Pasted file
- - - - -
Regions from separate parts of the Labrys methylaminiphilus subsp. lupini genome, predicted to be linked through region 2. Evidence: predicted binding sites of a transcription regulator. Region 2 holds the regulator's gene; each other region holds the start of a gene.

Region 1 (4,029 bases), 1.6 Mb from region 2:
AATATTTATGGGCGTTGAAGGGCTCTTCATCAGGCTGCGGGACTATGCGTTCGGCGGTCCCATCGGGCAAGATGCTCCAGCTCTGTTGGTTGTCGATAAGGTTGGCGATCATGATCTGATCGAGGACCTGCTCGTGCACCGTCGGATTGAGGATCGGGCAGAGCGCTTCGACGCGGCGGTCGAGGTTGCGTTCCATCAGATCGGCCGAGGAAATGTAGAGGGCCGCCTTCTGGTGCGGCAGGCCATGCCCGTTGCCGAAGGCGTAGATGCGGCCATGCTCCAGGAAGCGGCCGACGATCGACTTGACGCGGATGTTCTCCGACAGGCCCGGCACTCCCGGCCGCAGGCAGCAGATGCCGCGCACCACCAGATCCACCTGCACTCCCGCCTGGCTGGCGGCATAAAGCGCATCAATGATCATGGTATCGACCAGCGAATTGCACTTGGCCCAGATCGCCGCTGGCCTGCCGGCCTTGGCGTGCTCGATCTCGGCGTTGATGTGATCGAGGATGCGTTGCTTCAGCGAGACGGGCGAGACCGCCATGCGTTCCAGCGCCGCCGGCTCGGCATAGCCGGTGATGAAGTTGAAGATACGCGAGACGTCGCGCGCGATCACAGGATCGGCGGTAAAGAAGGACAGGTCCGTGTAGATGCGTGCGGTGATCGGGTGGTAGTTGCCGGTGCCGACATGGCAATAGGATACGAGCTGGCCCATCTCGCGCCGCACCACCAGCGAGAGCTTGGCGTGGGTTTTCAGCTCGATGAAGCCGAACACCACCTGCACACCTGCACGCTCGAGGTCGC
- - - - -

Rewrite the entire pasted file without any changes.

Regions from separate parts of the Labrys methylaminiphilus subsp. lupini genome, predicted to be linked through region 2. Evidence: predicted binding sites of a transcription regulator. Region 2 holds the regulator's gene; each other region holds the start of a gene.

Region 1 (4,029 bases), 1.6 Mb from region 2:
AATATTTATGGGCGTTGAAGGGCTCTTCATCAGGCTGCGGGACTATGCGTTCGGCGGTCCCATCGGGCAAGATGCTCCAGCTCTGTTGGTTGTCGATAAGGTTGGCGATCATGATCTGATCGAGGACCTGCTCGTGCACCGTCGGATTGAGGATCGGGCAGAGCGCTTCGACGCGGCGGTCGAGGTTGCGTTCCATCAGATCGGCCGAGGAAATGTAGAGGGCCGCCTTCTGGTGCGGCAGGCCATGCCCGTTGCCGAAGGCGTAGATGCGGCCATGCTCCAGGAAGCGGCCGACGATCGACTTGACGCGGATGTTCTCCGACAGGCCCGGCACTCCCGGCCGCAGGCAGCAGATGCCGCGCACCACCAGATCCACCTGCACTCCCGCCTGGCTGGCGGCATAAAGCGCATCAATGATCATGGTATCGACCAGCGAATTGCACTTGGCCCAGATCGCCGCTGGCCTGCCGGCCTTGGCGTGCTCGATCTCGGCGTTGATGTGATCGAGGATGCGTTGCTTCAGCGAGACGGGCGAGACCGCCATGCGTTCCAGCGCCGCCGGCTCGGCATAGCCGGTGATGAAGTTGAAGATACGCGAGACGTCGCGCGCGATCACAGGATCGGCGGTAAAGAAGGACAGGTCCGTGTAGATGCGTGCGGTGATCGGGTGGTAGTTGCCGGTGCCGACATGGCAATAGGATACGAGCTGGCCCATCTCGCGCCGCACCACCAGCGAGAGCTTGGCGTGGGTTTTCAGCTCGATGAAGCCGAACACCACCTGCACACCTGCACGCTCGAGGTCGC